The Gaza-based Hamas movement and Palestinian lawmakers in the Knesset (Israel's parliament) have slammed an Israeli ministerial committee for approving a bill that would limit the Muslim call to prayer.
In a statement issued Sunday, the Joint List coalition of Arab lawmakers said the "racist law" to reduce the volume of the call to prayer -- by banning the use of loudspeakers -- threatened Muslims' right to freely practice their faith.
The Muslim call to prayer is an integral part of Palestinian culture and tradition, the coalition asserted, going on to accuse Israeli Prime Minister Benjamin Netanyahu's right-wing government of adopting "racist and Islamophobic" policies.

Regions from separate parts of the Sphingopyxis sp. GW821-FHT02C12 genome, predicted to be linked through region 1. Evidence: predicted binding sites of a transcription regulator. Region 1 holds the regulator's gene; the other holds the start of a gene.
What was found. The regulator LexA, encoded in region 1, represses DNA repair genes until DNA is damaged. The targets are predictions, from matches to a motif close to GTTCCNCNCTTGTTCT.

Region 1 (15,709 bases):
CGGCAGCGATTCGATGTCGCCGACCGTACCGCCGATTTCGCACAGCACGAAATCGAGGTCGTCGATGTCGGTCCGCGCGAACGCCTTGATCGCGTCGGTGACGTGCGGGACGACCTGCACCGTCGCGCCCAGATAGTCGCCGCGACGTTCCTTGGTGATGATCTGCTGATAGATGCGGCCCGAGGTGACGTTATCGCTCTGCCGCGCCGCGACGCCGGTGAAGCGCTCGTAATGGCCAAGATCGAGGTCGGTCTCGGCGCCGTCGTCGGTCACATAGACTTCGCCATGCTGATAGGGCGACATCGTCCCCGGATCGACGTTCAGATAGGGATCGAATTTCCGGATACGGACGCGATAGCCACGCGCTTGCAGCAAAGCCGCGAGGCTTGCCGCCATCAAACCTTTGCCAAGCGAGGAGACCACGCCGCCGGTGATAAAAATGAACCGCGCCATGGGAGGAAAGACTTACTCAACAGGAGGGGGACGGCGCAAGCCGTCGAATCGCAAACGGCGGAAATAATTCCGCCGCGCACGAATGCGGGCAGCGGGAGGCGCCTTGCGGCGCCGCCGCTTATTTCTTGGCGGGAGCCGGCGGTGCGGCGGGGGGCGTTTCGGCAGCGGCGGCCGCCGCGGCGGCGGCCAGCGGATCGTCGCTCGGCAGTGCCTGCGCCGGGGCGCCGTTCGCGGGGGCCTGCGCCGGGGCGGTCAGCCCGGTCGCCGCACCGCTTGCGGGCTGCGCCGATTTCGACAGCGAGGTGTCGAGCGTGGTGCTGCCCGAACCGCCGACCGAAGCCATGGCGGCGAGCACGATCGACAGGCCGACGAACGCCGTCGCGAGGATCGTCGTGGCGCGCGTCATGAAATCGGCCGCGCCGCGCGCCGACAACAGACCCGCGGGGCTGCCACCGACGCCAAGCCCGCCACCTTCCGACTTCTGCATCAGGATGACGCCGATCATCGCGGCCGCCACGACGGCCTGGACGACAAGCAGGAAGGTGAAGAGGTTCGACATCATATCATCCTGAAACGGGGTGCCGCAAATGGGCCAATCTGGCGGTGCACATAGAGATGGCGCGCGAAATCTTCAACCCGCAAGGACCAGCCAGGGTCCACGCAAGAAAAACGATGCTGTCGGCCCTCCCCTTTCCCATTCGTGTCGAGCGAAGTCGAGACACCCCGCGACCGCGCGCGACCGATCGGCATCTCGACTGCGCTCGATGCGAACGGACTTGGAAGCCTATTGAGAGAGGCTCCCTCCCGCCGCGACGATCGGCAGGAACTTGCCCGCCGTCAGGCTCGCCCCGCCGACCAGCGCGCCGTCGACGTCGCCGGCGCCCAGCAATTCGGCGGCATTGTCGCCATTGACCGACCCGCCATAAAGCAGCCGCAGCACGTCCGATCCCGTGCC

Hamas, which has governed the blockaded Gaza Strip since 2007, said in a statement issued Sunday: "Forbidding the Adhan [Muslim call to prayer] is an outrageous provocation to the sentiments of Muslims everywhere and unacceptable interference in worship and religious practice."
The Israeli Ministerial Committee for Legislation approves draft laws before they go to the Knesset, where they then must pass three rounds of voting before becoming law.
Netanyahu claimed Sunday that the bill enjoyed wide popular support, while Palestinians have roundly condemned the move as a blatant violation of citizens' freedom to worship.